The situation in Chechnya and Ingushetia is far more dire than in Dagestan, and Beer expressed bewilderment over how journalists could work under such conditions. Reporters Without Borders visited the newspaper Groznensky Rabochy in Grozny, which is touted as independent by the region’s government. Groznensky Rabochy did not have Kadyrov’s portrait on its front page and is sold for money, unlike other media outlets in the republic, according to Beer. However, all Chechen journalists are subordinate to Kadyrov that brings the benefit of safety for them, the price for this is that they have to write in the uniform way only about positive developments in the republic or be critical on the orders from Kadyrov’s government. Journalists in Chechnya were afraid to talk to Reporters Without Borders and asked not to be named when they did, behavior that Beer attributed to a “climate of fear” in this territory. Beer contended that Grozny is becoming a beautiful city, but that a “scary reality is hidden behind this façade.” The Reporters Without Borders representatives were “astounded” by Kadyrov press secretary’s response when they told him about the Chechen journalists’ fear. “If journalists are afraid to cover any topics in Chechnya, they are cowards and they should become taxi drivers” (www.kavkaz-uzel.ru, September 15).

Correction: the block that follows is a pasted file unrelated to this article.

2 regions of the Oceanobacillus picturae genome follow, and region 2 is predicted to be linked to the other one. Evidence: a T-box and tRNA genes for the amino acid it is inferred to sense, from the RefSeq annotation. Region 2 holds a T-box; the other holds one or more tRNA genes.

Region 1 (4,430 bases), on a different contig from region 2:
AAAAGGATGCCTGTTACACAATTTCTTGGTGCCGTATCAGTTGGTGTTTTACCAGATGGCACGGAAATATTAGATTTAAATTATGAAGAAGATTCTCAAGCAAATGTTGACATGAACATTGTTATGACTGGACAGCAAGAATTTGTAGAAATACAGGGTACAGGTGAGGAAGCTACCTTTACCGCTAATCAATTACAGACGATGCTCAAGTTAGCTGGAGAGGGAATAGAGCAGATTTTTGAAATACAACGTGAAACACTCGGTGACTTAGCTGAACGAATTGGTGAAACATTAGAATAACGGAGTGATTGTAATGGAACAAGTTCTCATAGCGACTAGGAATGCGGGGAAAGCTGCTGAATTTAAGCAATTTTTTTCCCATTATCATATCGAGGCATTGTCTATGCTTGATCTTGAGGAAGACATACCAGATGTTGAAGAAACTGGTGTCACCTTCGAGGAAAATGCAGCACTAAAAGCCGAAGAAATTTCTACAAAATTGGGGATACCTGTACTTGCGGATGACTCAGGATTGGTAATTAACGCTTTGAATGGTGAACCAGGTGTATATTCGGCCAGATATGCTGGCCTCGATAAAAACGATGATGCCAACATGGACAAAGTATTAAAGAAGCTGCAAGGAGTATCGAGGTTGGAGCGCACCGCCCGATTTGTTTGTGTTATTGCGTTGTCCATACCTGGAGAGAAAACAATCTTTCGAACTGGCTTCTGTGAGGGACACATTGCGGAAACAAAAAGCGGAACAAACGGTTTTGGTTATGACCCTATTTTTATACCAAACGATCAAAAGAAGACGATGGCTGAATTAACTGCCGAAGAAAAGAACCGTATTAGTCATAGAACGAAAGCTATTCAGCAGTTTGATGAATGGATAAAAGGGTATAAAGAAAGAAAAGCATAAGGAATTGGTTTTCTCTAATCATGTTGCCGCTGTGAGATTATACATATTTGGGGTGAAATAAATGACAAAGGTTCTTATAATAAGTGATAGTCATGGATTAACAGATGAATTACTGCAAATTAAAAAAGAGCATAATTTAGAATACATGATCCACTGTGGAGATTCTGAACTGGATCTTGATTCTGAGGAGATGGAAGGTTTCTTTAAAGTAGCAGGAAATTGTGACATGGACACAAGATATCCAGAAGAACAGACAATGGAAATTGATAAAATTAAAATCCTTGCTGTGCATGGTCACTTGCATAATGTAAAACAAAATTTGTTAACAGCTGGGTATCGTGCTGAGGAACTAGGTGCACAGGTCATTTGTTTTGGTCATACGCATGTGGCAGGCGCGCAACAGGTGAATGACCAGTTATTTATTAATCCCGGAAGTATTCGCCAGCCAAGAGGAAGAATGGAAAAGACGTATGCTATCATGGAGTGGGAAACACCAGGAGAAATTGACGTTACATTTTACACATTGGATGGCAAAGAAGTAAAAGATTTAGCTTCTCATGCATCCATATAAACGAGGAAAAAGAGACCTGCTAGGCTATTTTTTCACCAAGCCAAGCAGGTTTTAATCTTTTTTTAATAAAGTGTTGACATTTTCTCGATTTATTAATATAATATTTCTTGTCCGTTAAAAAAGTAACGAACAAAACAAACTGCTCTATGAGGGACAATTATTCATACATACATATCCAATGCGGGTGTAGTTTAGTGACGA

The fear felt by Chechen journalists and human rights activists is not unfounded. On July 15, 2009, Chechen rights activist and journalist Natalya Estemirova was abducted in Grozny and found dead in neighboring Ingushetia. On August 11 that same year, the rights activist couple Zarema Sadullaeva and Alik Dzhabrailov were arrested in Grozny and found dead the next day. Neither of these two crimes has been solved.